When failure is not an option

When fix-on-failure is not an option

There are projects in which some, maybe even most, of the possible outcomes are so threatening that their occurrence cannot be tolerated. Should something go wrong–should it not go to plan–there is no mitigation available. If you are driving a car and the engine malfunctions, it can be annoying, even frightening, but it’ll be a whole lot more final if the engine malfunctioning is in a spacecraft!

There are degrees of criticality, ranging from safety-critical performance in a nuclear power station to life-and-death rescue missions, to correct compliance to regulations set out in legislation–and in each case project failure always incurs severe penalties.

In these projects, the avoidance of risk drives the planning. This forces a modification to the usual planning process. The focus is to avoid the possibility of events occurring that cannot be managed; it is on the use of processes where the known performance indicates very high levels of reliability with no surprises.

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Are projects the right vehicles for innovation?

One of the most interesting changes is the growing involvement of project management with the delivery of innovation. It’s not that innovation within projects is new. Far from it! What is becoming more prevalent is the deliberate use of projects to create and manage innovation.

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When the budget really matters: A church restoration with lottery funding

When Ian Cribbes, took over the project management of the St Edburg’s church conservation work in Bicester he had not quite realized how different it would be from the projects and programmes he had managed for over 30 years for BAE Systems.    The project had a £205,500 budget – somewhat smaller than the multi-million-pound projects he had been involved in his professional career.  This budget came in two phases; phase 1 was for £19,500 and was allocated for the carrying out of development work (the production of plans and reports); phase 2 was for £186,000 and was allocated to the actual works to be carried out.  But, as he is the first to admit, this project proves the point that being small does not necessarily make it simple.  Sometimes tight constraints demand higher levels of capability and attention to detail from the project manager.

The St Edburg’s work was a conservation project to restore its Grade 1 listed building, parts of which date back 900 years and was funded by the Heritage Lottery.  (In the UK work on a Grade 1 Listed Building is categorized as ‘conservation work’ when its purpose is to retain what is there for future generations.  Renovation and restoration, on the other hand, is when work is carried out to take things back to what they were.)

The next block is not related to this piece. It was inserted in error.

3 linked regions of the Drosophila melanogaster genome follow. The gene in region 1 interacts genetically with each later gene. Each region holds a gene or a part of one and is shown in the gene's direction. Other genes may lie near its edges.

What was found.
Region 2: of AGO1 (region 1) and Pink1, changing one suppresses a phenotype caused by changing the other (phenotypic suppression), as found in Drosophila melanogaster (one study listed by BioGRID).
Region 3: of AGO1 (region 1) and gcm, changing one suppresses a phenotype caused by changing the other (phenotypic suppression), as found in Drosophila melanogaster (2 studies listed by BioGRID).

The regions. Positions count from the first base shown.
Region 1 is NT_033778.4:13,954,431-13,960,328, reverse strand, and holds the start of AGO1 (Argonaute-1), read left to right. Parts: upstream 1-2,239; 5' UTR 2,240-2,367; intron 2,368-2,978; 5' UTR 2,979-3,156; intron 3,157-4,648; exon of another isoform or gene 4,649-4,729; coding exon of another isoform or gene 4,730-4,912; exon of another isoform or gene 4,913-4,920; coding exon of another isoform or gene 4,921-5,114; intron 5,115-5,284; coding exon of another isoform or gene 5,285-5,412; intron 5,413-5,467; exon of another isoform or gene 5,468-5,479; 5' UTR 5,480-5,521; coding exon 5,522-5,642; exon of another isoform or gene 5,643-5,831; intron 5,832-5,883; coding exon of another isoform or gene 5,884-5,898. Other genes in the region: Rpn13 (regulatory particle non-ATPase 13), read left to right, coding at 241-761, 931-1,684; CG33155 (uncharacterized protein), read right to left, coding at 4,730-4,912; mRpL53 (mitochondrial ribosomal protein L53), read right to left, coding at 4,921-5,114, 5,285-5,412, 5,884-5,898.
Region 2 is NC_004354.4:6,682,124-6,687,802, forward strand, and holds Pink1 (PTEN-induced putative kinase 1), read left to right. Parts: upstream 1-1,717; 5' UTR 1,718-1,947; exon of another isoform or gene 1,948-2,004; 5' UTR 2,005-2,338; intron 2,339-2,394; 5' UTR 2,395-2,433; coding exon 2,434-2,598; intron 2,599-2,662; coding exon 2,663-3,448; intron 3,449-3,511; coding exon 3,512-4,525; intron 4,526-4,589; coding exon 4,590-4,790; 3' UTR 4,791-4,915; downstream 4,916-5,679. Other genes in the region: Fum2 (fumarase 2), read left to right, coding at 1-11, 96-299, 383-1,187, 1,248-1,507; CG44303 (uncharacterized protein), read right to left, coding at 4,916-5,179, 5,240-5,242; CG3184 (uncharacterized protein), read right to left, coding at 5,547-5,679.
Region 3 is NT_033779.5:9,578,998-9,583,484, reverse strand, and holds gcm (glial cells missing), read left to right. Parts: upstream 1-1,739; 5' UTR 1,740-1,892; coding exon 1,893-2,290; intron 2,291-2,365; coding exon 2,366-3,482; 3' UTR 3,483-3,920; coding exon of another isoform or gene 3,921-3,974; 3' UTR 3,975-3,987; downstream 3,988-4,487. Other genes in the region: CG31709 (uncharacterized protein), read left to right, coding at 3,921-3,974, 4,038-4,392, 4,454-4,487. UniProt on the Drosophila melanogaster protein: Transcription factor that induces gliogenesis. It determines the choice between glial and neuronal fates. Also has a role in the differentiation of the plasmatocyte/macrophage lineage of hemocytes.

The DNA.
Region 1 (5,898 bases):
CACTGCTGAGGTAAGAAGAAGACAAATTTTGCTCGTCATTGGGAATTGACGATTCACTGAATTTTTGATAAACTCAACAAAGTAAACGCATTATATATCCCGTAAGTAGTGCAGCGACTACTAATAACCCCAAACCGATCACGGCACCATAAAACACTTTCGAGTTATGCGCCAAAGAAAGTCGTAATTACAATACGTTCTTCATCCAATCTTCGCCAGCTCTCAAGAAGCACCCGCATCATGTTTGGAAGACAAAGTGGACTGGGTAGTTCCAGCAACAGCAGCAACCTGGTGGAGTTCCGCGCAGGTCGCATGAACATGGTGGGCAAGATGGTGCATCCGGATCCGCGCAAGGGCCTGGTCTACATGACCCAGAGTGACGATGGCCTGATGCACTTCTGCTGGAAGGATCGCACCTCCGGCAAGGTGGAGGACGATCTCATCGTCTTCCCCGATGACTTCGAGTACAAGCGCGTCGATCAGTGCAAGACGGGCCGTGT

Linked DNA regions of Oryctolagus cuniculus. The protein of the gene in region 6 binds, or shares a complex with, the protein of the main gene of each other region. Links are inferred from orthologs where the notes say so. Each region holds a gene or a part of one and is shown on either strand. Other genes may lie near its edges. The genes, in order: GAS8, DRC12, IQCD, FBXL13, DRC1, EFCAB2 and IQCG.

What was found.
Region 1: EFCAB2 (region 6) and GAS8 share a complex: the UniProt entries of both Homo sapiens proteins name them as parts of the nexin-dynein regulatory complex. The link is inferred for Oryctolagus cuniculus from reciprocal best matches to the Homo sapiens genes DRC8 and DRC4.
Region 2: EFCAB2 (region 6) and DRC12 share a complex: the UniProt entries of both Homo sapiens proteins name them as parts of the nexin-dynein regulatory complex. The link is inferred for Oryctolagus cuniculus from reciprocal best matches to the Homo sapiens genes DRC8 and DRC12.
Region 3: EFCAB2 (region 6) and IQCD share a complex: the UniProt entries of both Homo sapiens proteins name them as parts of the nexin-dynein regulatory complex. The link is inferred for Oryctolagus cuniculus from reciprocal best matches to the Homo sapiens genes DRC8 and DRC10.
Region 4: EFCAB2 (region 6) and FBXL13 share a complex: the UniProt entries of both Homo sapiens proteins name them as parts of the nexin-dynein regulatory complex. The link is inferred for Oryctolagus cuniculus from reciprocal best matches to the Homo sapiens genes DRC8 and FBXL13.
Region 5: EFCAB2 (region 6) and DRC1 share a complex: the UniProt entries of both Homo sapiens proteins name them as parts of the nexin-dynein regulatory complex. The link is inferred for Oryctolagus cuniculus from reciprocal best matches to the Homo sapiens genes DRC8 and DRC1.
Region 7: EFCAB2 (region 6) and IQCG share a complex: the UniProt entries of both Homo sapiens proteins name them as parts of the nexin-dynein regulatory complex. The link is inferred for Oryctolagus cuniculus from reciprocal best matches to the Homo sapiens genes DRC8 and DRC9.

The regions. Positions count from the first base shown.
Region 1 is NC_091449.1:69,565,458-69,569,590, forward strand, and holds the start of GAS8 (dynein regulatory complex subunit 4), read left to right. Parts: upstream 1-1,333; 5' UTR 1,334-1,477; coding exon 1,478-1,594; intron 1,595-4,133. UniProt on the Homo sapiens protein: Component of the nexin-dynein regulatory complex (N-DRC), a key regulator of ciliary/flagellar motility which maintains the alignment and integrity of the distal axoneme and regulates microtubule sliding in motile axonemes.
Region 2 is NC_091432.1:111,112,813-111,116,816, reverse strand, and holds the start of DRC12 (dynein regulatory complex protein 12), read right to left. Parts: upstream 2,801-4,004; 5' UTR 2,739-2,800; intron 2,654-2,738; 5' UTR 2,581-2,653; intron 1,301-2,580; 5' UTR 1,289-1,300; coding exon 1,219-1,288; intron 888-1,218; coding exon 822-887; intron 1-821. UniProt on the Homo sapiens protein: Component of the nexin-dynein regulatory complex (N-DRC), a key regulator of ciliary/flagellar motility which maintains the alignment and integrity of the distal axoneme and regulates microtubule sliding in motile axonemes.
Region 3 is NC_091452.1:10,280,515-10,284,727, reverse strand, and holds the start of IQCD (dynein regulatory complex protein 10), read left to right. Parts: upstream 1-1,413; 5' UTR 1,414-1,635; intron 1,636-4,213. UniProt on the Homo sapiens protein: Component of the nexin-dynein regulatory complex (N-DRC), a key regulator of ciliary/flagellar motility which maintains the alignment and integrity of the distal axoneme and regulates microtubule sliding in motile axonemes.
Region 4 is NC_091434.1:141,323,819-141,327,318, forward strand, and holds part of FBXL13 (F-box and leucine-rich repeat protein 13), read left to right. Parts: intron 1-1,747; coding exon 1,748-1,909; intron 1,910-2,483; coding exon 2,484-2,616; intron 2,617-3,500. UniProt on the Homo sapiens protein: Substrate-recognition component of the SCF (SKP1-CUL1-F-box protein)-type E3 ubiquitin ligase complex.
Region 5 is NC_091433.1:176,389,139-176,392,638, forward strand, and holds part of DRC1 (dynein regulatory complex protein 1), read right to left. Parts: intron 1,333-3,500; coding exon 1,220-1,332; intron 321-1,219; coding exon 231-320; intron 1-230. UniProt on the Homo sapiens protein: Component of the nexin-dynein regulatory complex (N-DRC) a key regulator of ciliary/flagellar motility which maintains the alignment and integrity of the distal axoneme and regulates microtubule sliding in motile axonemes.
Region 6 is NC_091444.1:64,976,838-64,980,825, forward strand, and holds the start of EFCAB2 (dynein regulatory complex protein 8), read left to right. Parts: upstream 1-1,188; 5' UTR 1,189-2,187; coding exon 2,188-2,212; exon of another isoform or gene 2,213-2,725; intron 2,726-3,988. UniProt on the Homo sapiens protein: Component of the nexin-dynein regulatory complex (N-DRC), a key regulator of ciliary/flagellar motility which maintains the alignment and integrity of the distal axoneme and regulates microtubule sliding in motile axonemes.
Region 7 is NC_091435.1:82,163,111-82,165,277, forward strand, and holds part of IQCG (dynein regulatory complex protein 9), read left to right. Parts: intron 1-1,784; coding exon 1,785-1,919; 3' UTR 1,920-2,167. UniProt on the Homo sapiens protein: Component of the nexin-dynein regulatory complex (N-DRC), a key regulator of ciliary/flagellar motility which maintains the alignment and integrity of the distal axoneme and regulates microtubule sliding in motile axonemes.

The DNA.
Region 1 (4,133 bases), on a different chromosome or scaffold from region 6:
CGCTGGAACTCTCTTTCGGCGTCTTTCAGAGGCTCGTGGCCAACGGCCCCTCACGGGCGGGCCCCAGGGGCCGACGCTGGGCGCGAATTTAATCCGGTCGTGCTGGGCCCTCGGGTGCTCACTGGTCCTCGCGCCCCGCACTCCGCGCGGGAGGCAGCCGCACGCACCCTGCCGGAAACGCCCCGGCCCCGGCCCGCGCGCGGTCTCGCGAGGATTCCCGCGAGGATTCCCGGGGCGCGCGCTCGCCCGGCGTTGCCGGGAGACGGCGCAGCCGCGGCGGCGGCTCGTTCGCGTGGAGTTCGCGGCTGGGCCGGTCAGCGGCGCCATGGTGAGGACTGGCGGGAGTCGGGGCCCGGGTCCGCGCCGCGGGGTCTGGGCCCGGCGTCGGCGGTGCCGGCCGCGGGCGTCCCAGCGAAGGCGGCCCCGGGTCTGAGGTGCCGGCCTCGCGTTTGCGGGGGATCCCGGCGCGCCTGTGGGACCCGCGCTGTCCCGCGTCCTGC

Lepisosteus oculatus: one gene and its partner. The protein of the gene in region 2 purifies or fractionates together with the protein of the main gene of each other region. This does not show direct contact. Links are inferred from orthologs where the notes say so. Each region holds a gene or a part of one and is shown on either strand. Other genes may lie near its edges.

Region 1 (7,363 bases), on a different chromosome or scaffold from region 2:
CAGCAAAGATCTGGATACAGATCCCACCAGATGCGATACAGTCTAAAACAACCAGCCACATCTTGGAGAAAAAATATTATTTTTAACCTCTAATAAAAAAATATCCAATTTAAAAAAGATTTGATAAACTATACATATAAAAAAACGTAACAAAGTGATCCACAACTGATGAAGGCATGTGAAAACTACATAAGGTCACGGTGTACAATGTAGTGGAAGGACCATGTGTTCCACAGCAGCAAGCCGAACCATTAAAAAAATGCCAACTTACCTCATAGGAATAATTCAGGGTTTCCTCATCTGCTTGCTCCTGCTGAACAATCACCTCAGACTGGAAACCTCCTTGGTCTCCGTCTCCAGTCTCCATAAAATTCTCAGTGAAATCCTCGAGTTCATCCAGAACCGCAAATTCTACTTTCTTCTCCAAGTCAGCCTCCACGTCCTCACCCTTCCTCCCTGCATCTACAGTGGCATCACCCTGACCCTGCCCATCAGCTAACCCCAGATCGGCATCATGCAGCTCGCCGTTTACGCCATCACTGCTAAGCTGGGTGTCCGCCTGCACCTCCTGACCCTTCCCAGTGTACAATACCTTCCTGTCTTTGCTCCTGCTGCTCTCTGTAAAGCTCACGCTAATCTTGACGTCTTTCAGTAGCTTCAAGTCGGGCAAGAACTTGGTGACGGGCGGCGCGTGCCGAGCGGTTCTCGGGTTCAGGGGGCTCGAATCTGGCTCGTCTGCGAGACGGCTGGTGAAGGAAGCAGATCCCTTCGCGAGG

Ian is an experienced project manager and knew he had things to learn as the construction domain, and in particular heritage conservation, was new to him.  What he hadn’t foreseen was how the difference in the funding and the stipulated budgetary control processes would affect the planning and every aspect of the execution of the project.  The budget constraint was absolute – it was this amount and not a penny more!  While the control of spending on commercial projects is important, with most, especially larger, budgets there are usually opportunities for virement – moving costs between account categories.  It is also often the case that there isn’t an absolute cost: when push comes to shove – more money can be found.  This was very much not the case on this project.

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Culling projects: A critical portfolio process

With most organisations reporting more projects that they can resource, stopping projects which are addressing yesterday’s problems may be even more important than not starting those projects designed to address today’s.

In a 2011 review of 15 client portfolios, the UK project consultancy group, CITI reported that in annual portfolio prioritisation more than one third of the projects and programmes approved were carried forwarded from previous years, with 20% having survived two annual review processes.  The question perhaps to ask is – does this reflect a real need for long-term projects or is it that management decision making around stopping something is just so much harder than approving a project to start?

Significant portfolio management attention has been paid over the last few years to developing improved governance processes around the front-end selection and prioritisation of projects.  But portfolio monitoring and control is a much greyer area and often confusion arises between the governance responsibilities at the portfolio and project sponsorship levels. Continue reading “Culling projects: A critical portfolio process”